The Role of Women in the Peace & Security Agenda : UNSCR 1325
The Journalists and Writers Foundation, Global Centre for the Responsibility to Protect, Global Justice Centre, Global Network of Women Peacebuilders
Women in power and decision-making
SDG16 – Peace and Justice Strong Institutions
Building Peace through Women’s Education (2019)
The session looked at the role of women and the peace agenda. The advocacy focus of our CFUW-Ottawa University Women Helping Afghan Women group is the perilous significance of the current Afghanistan peace negotiations for women in Afghanistan. We have connected with members across the country and linked up with GWI-NL in an NFA2NFA project partnership. With our webinar in April we hope too reach out to NFAs around the world. The situation is dire for the women in Afghanistan who have made such progress in the last 20 years. Women of the world and our governments cannot stand idly by.
Women's role in peace negotiations is low. They may be present at local levels but they disappear at teh formal sessions. Women must are protected against abuse in armed conflict. 1325 includes 3 P's – Participation, Protection and Prevention and 2 R's Relief and Recovery. It is civil society that has kept this resolution alive for the last 20 years. Civil society cannot assist member states. Member states must serve and protect their citizens. Women call from local to global. 96 states have developed NAPs. They must be localised in the communities, not just national. In addition to local, civil society needs to focus on young women and create spaces for them. The primary responsibility of the state (RTP) is to protect its people from the 4 crimes of genocide, genetic cleansing, war crimes and crimes against humanity. Failing that the international community must take timely action in line with the Charter. RTP is a humanitarian tool yet it is also prevention. What steps can be taken to prevent atrocities from being perpetrated? Women are stakeholders for peace. How can they prevent atrocities? Who is vulnerable , why, how will it emerge? Women can be perpetrators too. We need to highlight women's experiences from abuses that have taken place. Different crimes effect different genders differently. RTP & 1325 have a lot of overlap. Prevention can really start at the time of peace. The international community should step in when necessary.There needs to be training on gender sensitivity. What do the survivors need? Gender reflects the social role of victims and those who commit crimes. Responses to atrocities need gender perspective. All atrocity crimes are genderised. ie men and boys are shot, women and girls may be herded into a barn and burned. Gender is sometimes the primary motivating factor for a crime to be committed. Gender based violence is not only sexual violence. Nonetheless a lot of progress in 30 years. Best Examples: The movement in Liberia proved that grass roots women's voices were essential.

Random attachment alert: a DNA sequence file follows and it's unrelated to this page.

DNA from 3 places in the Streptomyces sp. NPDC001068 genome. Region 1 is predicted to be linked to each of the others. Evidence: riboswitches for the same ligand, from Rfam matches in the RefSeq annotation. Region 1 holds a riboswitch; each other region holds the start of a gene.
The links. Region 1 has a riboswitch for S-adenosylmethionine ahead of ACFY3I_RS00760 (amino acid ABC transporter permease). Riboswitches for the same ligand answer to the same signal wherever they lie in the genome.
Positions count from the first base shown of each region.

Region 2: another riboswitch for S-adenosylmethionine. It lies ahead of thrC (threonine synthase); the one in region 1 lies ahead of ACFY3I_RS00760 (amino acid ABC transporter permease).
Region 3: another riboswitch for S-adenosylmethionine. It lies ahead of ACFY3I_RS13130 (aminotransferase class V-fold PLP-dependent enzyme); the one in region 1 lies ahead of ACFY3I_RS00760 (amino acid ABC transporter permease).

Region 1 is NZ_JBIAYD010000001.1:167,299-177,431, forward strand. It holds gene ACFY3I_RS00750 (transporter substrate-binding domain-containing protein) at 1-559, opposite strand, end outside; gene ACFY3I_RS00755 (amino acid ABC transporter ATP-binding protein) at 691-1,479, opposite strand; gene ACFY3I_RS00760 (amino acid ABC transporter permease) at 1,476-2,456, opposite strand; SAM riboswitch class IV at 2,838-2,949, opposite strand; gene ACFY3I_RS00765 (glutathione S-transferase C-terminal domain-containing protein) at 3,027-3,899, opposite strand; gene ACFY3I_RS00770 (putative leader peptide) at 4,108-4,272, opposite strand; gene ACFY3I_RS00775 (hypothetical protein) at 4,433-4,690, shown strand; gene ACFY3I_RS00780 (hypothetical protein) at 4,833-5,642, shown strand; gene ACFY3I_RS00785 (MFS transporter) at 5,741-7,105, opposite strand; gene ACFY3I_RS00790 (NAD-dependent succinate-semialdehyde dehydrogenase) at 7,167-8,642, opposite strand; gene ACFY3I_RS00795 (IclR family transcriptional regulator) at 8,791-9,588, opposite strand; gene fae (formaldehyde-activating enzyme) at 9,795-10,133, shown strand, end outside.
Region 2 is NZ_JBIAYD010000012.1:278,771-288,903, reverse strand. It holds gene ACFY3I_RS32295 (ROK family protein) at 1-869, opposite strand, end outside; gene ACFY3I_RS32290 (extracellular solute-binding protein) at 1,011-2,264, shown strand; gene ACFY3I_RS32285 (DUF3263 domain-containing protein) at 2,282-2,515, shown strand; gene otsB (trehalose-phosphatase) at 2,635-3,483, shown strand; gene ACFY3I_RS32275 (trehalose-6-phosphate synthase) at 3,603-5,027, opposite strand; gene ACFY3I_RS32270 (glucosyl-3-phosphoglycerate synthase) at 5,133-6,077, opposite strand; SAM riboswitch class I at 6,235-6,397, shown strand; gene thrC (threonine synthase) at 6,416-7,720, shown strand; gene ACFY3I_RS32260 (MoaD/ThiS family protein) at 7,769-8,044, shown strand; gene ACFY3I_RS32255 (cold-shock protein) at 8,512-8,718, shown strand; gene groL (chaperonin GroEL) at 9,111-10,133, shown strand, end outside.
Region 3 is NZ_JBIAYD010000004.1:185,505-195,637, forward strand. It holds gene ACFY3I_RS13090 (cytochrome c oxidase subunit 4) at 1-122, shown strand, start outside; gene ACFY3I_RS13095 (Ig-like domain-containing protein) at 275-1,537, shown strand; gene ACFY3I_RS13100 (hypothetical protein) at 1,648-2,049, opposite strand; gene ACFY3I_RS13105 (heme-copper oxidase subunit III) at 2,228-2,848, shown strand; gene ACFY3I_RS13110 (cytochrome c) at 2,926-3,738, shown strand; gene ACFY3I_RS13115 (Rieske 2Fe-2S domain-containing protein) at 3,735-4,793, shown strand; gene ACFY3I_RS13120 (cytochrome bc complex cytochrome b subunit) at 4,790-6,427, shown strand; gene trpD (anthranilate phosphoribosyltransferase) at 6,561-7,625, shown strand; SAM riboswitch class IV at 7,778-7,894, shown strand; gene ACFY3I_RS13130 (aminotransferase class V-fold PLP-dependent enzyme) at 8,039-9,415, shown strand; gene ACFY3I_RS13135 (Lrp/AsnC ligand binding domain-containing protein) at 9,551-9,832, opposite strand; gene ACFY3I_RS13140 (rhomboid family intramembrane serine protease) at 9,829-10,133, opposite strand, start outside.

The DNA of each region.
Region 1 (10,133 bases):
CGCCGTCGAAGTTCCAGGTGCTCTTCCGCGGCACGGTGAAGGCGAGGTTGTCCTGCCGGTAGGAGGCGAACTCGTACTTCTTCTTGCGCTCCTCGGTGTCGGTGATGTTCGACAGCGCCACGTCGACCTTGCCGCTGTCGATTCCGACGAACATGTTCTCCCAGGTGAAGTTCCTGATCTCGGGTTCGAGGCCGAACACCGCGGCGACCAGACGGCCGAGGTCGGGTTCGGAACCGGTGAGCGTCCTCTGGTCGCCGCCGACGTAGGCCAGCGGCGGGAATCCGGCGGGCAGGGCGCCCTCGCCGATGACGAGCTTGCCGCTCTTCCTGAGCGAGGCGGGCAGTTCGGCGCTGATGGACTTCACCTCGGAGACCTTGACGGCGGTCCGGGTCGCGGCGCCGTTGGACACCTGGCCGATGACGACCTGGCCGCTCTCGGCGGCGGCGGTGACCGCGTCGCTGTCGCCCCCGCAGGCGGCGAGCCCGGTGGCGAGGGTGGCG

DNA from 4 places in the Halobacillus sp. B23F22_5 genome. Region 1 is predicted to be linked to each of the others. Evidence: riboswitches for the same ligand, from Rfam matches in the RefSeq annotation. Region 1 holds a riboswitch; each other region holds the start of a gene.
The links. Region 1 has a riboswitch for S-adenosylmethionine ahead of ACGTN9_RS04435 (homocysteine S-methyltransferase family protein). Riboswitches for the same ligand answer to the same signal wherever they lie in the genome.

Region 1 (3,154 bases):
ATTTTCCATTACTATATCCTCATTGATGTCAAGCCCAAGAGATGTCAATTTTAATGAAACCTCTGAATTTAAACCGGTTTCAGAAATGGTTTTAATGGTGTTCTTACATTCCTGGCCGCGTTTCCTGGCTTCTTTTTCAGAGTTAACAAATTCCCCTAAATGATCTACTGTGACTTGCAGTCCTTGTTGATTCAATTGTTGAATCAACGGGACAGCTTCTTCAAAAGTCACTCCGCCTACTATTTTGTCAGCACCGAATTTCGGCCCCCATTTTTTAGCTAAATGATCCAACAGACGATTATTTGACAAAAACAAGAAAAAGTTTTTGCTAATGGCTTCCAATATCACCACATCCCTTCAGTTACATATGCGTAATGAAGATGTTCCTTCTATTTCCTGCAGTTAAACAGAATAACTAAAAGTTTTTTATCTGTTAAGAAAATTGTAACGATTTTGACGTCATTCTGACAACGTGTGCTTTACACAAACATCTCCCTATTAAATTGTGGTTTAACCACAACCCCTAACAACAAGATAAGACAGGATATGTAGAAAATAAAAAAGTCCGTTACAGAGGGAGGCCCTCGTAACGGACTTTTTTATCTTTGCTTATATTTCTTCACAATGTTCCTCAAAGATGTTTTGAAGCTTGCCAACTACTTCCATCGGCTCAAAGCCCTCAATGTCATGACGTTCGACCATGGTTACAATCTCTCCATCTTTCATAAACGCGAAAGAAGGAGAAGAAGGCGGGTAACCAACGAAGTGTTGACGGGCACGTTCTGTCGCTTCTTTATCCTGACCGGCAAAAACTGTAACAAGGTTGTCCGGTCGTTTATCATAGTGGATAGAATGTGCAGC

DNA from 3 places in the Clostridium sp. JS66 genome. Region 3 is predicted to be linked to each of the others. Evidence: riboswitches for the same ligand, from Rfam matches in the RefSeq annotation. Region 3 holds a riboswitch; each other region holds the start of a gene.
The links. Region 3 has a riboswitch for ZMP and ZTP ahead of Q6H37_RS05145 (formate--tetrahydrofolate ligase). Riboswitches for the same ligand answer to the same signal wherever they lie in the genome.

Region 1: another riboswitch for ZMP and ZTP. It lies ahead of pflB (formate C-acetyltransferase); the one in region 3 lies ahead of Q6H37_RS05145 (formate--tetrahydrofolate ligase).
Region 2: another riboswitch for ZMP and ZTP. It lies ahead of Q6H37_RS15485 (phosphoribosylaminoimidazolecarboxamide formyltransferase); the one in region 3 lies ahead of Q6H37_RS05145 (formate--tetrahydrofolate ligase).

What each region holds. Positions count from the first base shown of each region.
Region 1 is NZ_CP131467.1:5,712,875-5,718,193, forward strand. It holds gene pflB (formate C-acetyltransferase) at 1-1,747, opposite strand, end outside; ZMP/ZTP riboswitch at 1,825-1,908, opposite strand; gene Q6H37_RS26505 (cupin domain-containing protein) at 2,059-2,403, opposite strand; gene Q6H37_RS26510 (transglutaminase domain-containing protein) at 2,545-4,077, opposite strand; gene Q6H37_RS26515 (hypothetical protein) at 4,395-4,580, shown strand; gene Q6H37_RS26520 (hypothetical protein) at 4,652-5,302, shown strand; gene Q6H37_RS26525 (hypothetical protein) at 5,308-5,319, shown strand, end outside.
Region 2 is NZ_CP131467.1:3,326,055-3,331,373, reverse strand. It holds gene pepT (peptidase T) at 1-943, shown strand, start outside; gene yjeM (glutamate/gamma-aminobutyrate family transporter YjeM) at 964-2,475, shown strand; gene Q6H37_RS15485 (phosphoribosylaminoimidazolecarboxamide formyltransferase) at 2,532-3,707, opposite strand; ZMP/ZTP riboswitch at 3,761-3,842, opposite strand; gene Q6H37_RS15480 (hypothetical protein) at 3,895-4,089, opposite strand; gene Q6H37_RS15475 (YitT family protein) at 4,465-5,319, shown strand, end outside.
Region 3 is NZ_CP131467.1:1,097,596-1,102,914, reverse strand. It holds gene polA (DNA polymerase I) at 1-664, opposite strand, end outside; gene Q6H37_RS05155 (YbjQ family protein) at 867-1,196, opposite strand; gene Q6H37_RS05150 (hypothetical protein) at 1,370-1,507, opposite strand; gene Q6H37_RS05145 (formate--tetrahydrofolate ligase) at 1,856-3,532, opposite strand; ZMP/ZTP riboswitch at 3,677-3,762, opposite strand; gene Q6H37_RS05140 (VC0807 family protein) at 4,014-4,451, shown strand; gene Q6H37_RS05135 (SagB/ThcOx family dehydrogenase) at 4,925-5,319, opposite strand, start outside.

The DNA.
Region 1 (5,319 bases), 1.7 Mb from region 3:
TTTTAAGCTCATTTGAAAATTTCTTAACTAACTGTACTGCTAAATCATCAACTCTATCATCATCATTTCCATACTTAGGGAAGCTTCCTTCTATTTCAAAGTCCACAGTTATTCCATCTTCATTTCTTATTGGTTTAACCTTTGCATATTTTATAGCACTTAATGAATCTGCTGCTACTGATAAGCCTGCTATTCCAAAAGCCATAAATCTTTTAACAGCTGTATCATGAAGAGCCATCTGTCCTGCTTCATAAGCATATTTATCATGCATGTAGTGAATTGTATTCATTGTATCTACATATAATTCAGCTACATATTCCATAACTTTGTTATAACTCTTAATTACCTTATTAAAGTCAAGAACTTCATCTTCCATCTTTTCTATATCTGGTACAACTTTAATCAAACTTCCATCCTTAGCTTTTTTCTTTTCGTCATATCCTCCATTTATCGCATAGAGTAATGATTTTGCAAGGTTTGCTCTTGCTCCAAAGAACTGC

They were recognised as the drivers of peace. They were occupying the space by the consensus of society. The women were not invited to the peace table but they managed to be heard. Columbia is another example of a successful process but sadly no-one had any answer for Afghanistan. We need to re-shape the table. To date the premium is on those who are waging war and not those who are engaging in peace.
Sadly it just confirms how challenging the situations are but much has been learned. Care needs to be taken to learn what has worked from the past to ensure the peace will be lasting and just.

Much preparation and then collaboration with other NFAs and our governments to lead.

Author: Hally Siddons

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